Featured AuthorsRoy T. Wortman
Reflections on Teaching: Rethinking Revisionist History
There is no centralized conspiracy about the liberal arts curriculum. There has, however, been a leftward shift – since the 1960s – in values and priorities in instruction. Where once objectivity (or at least the quest for objectivity) was prized in the role of the historian, revisionism now permeates the history classroom and its texts. This is evidenced in multiculturalism (perhaps better called “multi-racialism”): The reductive lenses of race/class/gender theory and multiculturalism have become the new mode through which students, from as early as high school, are taught to view the humanities. Revisionism also appears in an exaggerated form when it comes to how communism is depicted (and its reality downplayed) in liberal education. The question of who gets to develop and explain history’s narrative, and how, is one with which the historian constantly wrestles. But his goal is to root out subjectivity where possible, not to impose upon history the subjectivity of the present.
Students arrive in my classroom with a certain amount of cultural baggage; how much of this is formal curricular institutionalization I cannot say. One student from my seminar on the Second World War said that, by reflex, she automatically sides with the non-white. So astounded was she to learn from valid primary and secondary sources about the misery the Imperial Japanese Army foisted on China that she was forced to rethink her position. Students arrive at college already prepped with arguments about “racism” and “Eurocentric” mentalities. Of one World War II memoir, a student wrote, “My immediate emotional response is to fight against American patriotism. I think it emerges from my own warped sense of multiculturalism/ political correctness; in any situation I feel like I have to defend the non-Caucasian.” I reminded this student that human evil knows no barriers of race, and that the recent genocide in Rwanda, or past slavery in Africa, or infanticide in India and China, not to mention Maoism and the Khmer Rouge, are not products of white racism. History curricula in some high schools, perhaps more than I care to admit, pave the way for the revisionist thought pattern. This is the daily battle some of us in teaching still face. Revisionism, though disguised as fairness toward underrepresented groups, obviates free inquiry in the quest for truth and is a generic form of ideological authoritarianism, which can at times negate multiple interrogation of issues.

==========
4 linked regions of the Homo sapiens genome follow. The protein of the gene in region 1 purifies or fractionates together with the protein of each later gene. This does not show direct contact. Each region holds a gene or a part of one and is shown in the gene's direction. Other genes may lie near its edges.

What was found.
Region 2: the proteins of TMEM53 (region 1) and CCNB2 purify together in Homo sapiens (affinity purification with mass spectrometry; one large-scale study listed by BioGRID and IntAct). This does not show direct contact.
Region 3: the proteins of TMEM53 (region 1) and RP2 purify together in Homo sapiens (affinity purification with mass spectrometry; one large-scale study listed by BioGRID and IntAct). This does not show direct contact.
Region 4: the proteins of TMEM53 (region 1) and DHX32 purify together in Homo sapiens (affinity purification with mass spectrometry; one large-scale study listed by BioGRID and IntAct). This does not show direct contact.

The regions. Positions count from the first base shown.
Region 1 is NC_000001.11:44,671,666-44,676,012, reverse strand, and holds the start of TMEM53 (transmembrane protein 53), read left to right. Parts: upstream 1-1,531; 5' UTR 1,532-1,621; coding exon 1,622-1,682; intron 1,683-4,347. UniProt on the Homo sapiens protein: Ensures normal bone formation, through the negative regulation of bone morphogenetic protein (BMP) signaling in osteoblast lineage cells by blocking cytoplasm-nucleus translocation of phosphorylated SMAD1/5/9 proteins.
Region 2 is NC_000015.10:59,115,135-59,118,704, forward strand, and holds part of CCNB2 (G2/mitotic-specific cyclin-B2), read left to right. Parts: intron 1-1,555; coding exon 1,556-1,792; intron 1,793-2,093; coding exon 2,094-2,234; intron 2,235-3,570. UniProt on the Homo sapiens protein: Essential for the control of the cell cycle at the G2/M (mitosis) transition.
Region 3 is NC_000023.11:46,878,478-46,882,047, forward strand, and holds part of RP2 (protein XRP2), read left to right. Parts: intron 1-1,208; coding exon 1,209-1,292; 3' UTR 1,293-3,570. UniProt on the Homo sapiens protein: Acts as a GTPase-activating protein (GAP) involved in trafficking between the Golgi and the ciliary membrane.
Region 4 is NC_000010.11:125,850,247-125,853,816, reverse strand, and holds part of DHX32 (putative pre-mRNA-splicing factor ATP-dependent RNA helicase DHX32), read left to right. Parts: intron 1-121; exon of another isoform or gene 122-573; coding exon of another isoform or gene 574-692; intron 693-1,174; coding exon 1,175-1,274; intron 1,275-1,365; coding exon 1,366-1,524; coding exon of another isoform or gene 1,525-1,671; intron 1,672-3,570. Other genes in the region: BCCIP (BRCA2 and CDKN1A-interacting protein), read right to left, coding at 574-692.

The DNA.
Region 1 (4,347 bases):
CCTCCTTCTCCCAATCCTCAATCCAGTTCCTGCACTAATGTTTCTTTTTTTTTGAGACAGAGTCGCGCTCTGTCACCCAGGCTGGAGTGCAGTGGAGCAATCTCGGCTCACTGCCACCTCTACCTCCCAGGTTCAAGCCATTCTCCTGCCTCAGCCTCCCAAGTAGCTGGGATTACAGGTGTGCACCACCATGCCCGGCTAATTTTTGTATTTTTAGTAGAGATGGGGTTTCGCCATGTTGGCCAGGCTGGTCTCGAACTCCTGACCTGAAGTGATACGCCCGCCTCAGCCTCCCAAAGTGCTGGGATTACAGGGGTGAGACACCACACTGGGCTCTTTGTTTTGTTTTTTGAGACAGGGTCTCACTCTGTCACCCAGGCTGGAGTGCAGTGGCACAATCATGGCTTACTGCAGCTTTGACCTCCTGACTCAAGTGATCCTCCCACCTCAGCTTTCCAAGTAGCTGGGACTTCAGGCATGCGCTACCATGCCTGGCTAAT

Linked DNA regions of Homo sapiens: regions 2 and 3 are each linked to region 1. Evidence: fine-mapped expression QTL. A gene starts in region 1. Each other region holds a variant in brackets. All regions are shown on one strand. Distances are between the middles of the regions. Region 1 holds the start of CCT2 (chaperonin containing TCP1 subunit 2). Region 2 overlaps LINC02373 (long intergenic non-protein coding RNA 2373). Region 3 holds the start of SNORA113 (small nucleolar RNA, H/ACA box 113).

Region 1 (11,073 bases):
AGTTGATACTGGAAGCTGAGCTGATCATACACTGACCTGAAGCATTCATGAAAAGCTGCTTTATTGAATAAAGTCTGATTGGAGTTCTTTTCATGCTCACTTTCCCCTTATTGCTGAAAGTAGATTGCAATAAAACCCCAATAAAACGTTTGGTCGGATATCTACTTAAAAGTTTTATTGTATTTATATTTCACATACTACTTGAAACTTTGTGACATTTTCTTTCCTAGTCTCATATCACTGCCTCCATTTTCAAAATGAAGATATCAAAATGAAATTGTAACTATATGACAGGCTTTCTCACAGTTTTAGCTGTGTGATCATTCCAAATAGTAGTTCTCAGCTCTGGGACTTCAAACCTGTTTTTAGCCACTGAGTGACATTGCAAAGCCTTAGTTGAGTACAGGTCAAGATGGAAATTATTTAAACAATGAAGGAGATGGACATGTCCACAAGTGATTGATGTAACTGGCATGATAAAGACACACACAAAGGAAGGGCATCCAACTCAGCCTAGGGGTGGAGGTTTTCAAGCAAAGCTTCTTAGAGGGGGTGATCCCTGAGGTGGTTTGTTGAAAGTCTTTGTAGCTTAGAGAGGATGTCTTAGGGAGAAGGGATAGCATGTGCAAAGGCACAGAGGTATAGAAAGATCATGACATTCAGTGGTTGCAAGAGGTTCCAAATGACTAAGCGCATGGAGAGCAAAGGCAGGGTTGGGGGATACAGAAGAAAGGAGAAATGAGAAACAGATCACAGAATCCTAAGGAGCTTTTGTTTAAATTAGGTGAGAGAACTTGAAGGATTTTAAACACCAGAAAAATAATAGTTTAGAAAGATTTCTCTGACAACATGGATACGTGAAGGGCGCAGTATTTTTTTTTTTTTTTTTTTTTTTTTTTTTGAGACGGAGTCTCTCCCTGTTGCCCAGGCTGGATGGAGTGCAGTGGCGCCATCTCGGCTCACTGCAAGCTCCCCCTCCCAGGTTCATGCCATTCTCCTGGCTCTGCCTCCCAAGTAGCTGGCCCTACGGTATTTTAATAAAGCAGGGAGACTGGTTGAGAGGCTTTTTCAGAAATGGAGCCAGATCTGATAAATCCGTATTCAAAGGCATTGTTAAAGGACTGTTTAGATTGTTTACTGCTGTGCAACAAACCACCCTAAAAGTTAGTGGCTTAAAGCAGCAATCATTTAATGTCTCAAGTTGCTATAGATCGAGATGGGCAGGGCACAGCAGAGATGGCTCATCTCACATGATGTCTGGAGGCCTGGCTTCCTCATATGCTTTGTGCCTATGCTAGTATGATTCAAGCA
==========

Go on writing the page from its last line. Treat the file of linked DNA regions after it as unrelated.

I recall another student from my World War II seminar who wrote a reaction paper to Frank Capra’s World-War-Two-era film The Battle for China and chose to discuss the “paternalism” of Western intervention but failed to give the slightest acknowledgement toward China’s vast suffering from Imperial Japan (i.e., the subject of the film). Like many decent yet misguided students, she found a way to indict the white man and label him as aggressor in a situation where he clearly was not. She deliberately evaded and avoided the realities of Japanese atrocities in China in order to fit the parties involved into postcolonialism’s race-based model of power relationships. Father Lindsey, a retired Episcopalian minister (and World War II veteran) whom I paired with my Battle for China student, wrote that the student’s response “calls into question the real achievements of my generation in restoring the world we destroyed with the violence of war with a world of peace and civility.” Challenging the class to think, Father Lindsey reminded us of the cri de coeur in Mahler’s 10th symphony: “The world is very evil/ The times are waxing late/ Be sober and keep vigilant.” Might it be that with some education we may have it within our grasp to redeem the times with faith and a purpose we cannot yet anticipate?